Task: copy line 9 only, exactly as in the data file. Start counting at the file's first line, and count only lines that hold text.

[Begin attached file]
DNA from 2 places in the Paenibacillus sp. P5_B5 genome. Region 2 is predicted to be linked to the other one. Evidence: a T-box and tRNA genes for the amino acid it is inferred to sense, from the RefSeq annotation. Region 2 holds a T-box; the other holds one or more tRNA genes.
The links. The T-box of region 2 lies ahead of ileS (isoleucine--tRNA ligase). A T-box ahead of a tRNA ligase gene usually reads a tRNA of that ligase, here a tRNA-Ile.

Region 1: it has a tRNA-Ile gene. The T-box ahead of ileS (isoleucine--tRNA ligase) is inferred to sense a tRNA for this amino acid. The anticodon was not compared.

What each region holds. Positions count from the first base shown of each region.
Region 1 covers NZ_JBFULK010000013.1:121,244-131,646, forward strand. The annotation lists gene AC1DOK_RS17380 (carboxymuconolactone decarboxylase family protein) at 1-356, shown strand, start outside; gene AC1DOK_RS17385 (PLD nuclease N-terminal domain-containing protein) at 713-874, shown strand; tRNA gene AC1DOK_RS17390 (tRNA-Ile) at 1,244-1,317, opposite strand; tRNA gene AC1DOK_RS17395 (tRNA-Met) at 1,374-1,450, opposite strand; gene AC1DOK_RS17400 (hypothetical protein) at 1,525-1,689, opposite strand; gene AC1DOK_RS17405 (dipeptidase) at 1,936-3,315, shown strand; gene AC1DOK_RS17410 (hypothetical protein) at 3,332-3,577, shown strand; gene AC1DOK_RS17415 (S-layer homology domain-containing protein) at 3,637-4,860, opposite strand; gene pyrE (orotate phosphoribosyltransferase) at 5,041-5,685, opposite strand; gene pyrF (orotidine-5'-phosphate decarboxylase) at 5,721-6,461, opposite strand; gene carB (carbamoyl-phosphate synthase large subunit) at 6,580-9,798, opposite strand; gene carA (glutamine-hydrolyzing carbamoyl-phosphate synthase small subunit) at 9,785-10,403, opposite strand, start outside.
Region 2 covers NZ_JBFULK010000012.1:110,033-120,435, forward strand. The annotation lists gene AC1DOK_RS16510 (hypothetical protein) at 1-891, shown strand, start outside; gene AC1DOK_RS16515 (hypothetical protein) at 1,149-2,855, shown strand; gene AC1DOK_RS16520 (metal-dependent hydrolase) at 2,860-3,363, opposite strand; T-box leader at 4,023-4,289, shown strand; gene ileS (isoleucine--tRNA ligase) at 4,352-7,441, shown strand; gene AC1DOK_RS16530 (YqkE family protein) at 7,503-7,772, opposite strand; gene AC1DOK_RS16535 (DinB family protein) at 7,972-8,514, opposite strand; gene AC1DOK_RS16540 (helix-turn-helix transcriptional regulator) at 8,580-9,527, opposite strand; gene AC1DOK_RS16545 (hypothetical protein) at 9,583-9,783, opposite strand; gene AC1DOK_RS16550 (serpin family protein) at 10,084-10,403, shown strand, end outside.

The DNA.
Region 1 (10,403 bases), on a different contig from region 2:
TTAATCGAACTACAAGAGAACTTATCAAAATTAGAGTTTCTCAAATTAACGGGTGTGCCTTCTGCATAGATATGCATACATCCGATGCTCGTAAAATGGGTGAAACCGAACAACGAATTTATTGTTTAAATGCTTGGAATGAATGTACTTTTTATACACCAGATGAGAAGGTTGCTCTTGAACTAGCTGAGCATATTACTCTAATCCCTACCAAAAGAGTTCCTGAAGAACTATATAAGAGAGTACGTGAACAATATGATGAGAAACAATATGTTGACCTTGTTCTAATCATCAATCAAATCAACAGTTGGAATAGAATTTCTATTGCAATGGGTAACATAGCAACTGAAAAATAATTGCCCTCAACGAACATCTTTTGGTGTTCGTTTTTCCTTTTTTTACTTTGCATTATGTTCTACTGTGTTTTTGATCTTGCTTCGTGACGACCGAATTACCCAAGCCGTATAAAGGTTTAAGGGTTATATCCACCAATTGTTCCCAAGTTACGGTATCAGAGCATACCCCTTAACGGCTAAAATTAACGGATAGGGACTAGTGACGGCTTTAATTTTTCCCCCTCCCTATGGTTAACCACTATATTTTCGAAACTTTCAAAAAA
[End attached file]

TTAATCGAACTACAAGAGAACTTATCAAAATTAGAGTTTCTCAAATTAACGGGTGTGCCTTCTGCATAGATATGCATACATCCGATGCTCGTAAAATGGGTGAAACCGAACAACGAATTTATTGTTTAAATGCTTGGAATGAATGTACTTTTTATACACCAGATGAGAAGGTTGCTCTTGAACTAGCTGAGCATATTACTCTAATCCCTACCAAAAGAGTTCCTGAAGAACTATATAAGAGAGTACGTGAACAATATGATGAGAAACAATATGTTGACCTTGTTCTAATCATCAATCAAATCAACAGTTGGAATAGAATTTCTATTGCAATGGGTAACATAGCAACTGAAAAATAATTGCCCTCAACGAACATCTTTTGGTGTTCGTTTTTCCTTTTTTTACTTTGCATTATGTTCTACTGTGTTTTTGATCTTGCTTCGTGACGACCGAATTACCCAAGCCGTATAAAGGTTTAAGGGTTATATCCACCAATTGTTCCCAAGTTACGGTATCAGAGCATACCCCTTAACGGCTAAAATTAACGGATAGGGACTAGTGACGGCTTTAATTTTTCCCCCTCCCTATGGTTAACCACTATATTTTCGAAACTTTCAAAAAA